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Old Posted Jan 20, 2011, 6:42 PM
Sebisebster Sebisebster is offline
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Location: Girona, Spain
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The history of Chavez Ravine - Part One.

Located in a valley a few miles from downtown Los Angeles, Chavez Ravine was home to generations of Mexican Americans. Named for Julian Chavez, one of the first Los Angeles County Supervisors in the 1800s, Chavez Ravine was a self-sufficient and tight-knit community, a rare example of small town life within a large urban metropolis. For decades, its residents ran their own schools and churches and grew their own food on the land. Chavez Ravine’s three main neighborhoods—Palos Verde, La Loma and Bishop—were known as a “poor man’s Shangri La.”

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Aerial view of Los Angeles looking northwest, showing the Civic Center, Alameda St, and Union Station. At top right; Chavez Ravine (upper middle) before Dodger Stadium was developed.

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Photography by Don Nonmark, taken in 1949. It shows a view of Elysian Heights: a man follows the path, perhaps heading home.

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Bishop's road, circa 1950

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Palos Verdes school, Chavez Ravine.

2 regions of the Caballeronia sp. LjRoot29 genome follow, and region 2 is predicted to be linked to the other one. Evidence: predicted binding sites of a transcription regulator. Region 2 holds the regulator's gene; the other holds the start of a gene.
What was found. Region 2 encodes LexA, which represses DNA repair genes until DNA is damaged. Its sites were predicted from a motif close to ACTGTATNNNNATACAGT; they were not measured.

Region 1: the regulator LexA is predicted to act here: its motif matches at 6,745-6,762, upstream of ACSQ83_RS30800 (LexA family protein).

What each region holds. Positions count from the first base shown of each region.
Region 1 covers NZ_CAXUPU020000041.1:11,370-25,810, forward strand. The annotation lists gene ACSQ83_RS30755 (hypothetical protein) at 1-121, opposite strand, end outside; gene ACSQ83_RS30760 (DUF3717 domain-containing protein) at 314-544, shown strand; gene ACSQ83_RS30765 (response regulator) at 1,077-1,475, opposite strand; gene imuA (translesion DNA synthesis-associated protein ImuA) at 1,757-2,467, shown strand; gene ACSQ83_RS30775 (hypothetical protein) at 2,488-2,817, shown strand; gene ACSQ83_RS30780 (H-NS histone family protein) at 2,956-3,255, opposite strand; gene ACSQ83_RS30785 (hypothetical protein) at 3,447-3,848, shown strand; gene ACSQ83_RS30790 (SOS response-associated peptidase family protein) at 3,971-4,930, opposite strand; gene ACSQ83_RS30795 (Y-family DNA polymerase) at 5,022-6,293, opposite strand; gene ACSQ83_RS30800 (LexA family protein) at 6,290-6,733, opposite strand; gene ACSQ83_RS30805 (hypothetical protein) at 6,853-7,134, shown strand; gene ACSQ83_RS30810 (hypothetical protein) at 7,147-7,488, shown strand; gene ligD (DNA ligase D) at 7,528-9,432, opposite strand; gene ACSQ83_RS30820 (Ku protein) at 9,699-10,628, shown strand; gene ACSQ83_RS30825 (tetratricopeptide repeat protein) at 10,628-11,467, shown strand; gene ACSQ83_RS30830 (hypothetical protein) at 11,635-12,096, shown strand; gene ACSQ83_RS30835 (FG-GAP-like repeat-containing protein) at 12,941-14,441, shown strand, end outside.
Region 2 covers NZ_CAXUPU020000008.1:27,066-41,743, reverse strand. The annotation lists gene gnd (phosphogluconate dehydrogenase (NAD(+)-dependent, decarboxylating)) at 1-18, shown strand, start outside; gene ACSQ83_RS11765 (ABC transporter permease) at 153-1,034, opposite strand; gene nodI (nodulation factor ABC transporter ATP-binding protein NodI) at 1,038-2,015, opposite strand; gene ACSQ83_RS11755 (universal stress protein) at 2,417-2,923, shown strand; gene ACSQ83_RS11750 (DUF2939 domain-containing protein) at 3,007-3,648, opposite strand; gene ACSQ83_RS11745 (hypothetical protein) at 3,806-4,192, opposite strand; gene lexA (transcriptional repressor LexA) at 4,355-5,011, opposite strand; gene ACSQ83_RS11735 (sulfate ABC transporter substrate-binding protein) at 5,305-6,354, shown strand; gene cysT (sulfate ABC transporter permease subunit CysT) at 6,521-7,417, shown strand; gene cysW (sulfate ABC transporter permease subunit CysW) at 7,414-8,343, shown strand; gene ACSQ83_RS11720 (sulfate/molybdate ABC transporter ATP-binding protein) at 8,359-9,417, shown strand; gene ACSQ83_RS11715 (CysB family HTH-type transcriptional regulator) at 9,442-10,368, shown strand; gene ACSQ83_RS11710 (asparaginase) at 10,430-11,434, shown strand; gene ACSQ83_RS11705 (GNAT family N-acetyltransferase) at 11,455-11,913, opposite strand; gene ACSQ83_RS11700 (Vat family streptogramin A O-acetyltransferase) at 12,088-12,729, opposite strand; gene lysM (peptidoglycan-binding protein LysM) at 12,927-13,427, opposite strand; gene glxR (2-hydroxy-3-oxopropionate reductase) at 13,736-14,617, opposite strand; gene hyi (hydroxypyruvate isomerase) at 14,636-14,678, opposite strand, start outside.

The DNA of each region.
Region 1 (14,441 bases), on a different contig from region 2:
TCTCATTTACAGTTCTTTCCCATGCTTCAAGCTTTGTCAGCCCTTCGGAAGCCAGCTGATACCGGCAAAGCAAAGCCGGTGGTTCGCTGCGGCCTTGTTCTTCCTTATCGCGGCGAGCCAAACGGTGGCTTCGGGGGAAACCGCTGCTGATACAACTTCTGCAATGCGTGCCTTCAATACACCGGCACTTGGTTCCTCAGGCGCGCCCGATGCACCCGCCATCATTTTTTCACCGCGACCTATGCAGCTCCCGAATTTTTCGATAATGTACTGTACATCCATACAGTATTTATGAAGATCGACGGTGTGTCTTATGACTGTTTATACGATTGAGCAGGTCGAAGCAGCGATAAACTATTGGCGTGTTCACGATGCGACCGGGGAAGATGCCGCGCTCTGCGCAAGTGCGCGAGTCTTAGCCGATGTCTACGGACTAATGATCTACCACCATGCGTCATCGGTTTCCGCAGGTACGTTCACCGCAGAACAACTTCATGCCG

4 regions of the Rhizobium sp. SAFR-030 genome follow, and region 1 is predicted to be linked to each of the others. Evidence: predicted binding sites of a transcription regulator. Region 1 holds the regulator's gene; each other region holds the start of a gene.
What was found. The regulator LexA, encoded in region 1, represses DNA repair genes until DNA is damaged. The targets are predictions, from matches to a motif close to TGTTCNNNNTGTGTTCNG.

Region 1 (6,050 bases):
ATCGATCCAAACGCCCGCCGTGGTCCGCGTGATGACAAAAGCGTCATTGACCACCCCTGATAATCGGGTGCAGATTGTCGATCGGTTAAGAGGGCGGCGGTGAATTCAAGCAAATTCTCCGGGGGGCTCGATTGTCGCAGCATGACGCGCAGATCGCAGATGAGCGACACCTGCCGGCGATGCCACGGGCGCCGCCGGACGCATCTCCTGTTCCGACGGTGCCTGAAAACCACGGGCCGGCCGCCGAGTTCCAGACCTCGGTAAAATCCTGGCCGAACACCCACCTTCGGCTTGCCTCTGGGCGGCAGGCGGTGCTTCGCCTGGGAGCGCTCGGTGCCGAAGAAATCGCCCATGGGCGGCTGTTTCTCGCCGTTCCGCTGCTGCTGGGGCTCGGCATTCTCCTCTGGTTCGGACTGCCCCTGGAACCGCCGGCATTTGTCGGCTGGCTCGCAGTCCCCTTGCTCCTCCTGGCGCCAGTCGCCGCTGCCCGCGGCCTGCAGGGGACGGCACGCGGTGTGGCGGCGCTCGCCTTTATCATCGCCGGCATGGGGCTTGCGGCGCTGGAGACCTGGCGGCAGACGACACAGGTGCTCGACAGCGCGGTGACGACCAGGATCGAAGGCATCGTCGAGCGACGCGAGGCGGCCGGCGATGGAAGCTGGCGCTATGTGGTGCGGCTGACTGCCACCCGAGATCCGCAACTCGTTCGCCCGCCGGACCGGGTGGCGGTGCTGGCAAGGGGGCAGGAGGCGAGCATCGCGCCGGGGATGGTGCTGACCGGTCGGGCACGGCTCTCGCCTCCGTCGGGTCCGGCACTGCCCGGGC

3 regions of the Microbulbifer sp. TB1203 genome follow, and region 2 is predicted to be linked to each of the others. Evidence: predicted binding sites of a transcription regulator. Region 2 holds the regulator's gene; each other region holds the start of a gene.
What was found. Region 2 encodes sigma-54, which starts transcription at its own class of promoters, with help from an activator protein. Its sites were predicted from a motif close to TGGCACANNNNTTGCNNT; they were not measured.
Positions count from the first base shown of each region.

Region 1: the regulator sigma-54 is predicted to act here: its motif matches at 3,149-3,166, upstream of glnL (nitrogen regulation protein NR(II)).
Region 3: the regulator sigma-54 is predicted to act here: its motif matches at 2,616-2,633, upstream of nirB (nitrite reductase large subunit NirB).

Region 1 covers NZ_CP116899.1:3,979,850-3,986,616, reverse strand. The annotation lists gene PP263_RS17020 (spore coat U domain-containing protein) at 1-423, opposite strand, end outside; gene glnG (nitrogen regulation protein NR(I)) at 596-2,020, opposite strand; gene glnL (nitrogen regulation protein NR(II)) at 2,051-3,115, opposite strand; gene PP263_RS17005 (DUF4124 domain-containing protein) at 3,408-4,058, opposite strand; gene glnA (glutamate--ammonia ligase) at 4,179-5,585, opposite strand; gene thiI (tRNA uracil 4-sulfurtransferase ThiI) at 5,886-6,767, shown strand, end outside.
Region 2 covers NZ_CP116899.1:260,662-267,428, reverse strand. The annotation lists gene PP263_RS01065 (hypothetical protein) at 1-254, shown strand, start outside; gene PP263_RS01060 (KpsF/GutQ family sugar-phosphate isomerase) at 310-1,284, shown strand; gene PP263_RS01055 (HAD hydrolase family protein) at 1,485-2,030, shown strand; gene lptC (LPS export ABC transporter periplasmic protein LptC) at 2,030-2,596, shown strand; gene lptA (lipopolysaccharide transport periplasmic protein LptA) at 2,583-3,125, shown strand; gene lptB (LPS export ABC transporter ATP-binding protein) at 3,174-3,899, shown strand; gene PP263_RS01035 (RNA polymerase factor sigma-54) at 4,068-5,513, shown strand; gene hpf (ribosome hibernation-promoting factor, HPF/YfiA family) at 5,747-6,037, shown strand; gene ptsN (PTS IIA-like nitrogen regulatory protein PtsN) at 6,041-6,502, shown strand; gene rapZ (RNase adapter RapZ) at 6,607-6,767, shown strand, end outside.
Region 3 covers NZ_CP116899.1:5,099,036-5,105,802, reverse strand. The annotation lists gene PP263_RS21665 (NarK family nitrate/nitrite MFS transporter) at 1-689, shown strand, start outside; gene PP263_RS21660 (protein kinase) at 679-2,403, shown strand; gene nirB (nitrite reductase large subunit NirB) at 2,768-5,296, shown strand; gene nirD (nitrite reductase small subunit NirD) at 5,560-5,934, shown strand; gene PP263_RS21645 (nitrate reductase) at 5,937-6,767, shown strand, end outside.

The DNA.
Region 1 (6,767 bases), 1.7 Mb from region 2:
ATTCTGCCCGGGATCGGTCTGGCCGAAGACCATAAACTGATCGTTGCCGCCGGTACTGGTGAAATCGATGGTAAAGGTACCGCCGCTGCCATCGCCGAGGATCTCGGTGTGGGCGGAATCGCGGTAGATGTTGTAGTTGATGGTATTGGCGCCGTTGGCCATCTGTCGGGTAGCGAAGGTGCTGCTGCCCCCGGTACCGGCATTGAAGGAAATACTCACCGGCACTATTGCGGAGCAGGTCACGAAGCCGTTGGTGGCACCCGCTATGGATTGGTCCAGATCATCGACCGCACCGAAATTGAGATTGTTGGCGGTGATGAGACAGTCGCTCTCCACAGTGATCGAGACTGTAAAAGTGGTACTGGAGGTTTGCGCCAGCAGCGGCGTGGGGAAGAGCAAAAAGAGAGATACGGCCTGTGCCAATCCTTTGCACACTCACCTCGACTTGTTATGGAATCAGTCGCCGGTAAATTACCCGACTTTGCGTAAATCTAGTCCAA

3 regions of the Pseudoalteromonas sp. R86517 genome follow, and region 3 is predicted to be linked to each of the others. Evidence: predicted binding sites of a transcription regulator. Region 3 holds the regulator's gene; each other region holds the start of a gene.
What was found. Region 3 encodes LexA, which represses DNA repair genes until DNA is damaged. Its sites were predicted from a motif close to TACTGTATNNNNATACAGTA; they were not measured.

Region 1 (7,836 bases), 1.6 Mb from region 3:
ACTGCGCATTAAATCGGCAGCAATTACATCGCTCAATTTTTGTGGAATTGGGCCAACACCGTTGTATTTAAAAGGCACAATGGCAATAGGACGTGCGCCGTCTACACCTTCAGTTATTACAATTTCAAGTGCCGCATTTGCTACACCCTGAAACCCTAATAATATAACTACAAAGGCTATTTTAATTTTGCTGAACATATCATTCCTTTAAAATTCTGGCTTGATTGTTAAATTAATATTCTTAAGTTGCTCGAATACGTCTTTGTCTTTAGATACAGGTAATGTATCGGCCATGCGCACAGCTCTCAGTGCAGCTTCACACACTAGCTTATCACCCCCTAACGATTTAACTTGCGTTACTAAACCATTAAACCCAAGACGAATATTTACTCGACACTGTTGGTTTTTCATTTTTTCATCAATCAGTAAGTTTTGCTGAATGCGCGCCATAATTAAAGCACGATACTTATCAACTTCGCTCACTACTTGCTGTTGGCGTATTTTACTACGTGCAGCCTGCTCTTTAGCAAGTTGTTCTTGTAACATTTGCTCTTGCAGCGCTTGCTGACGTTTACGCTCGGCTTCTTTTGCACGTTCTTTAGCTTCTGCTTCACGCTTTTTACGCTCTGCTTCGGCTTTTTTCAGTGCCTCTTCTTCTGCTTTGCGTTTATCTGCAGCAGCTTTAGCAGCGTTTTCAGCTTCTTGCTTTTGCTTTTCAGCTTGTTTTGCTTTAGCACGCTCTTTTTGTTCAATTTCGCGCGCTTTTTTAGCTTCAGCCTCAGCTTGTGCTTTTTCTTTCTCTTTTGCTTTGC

The death knell for Chavez Ravine began ringing in 1949. The Federal Housing Act of 1949 granted money to cities from the federal government to build public housing projects. Los Angeles Mayor, Fletcher Bowron voted and approved a housing project containing 10,000 new units—thousands of which would be located in Chavez Ravine.

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Photography by Don Normark taken in 1949.

Viewed by neighborhood outsiders as a “vacant shantytown” and an “eyesore,” Chavez Ravine’s 300-plus acres were earmarked by the Los Angeles City Housing Authority as a prime location for re-development. In July 1950, all residents of Chavez Ravine received letters from the city telling them that they would have to sell their homes in order to make the land available for the proposed Elysian Park Heights.

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The residents were told that they would have first choice for these new homes, which included two dozen 13-story buildings and more than 160 two-story bunkers, in addition to newly rebuilt playgrounds and schools. Some residents resisted the orders to move and were soon labeled “squatters,” while others felt they had no choice and relocated. Most received insubstantial or no compensation for their homes and property.

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Photography by Don Donmark, 1949.

Using the power of eminent domain, which permitted the government to purchase property from private individuals in order to construct projects for the public good, the city of Los Angeles bought up the land and leveled many of the existing buildings. By August 1952, Chavez Ravine was essentially a ghost town. The land titles would never be returned to the original owners, and in the following years the houses would be sold, auctioned and even set on fire, used as practice sites by the local fire department.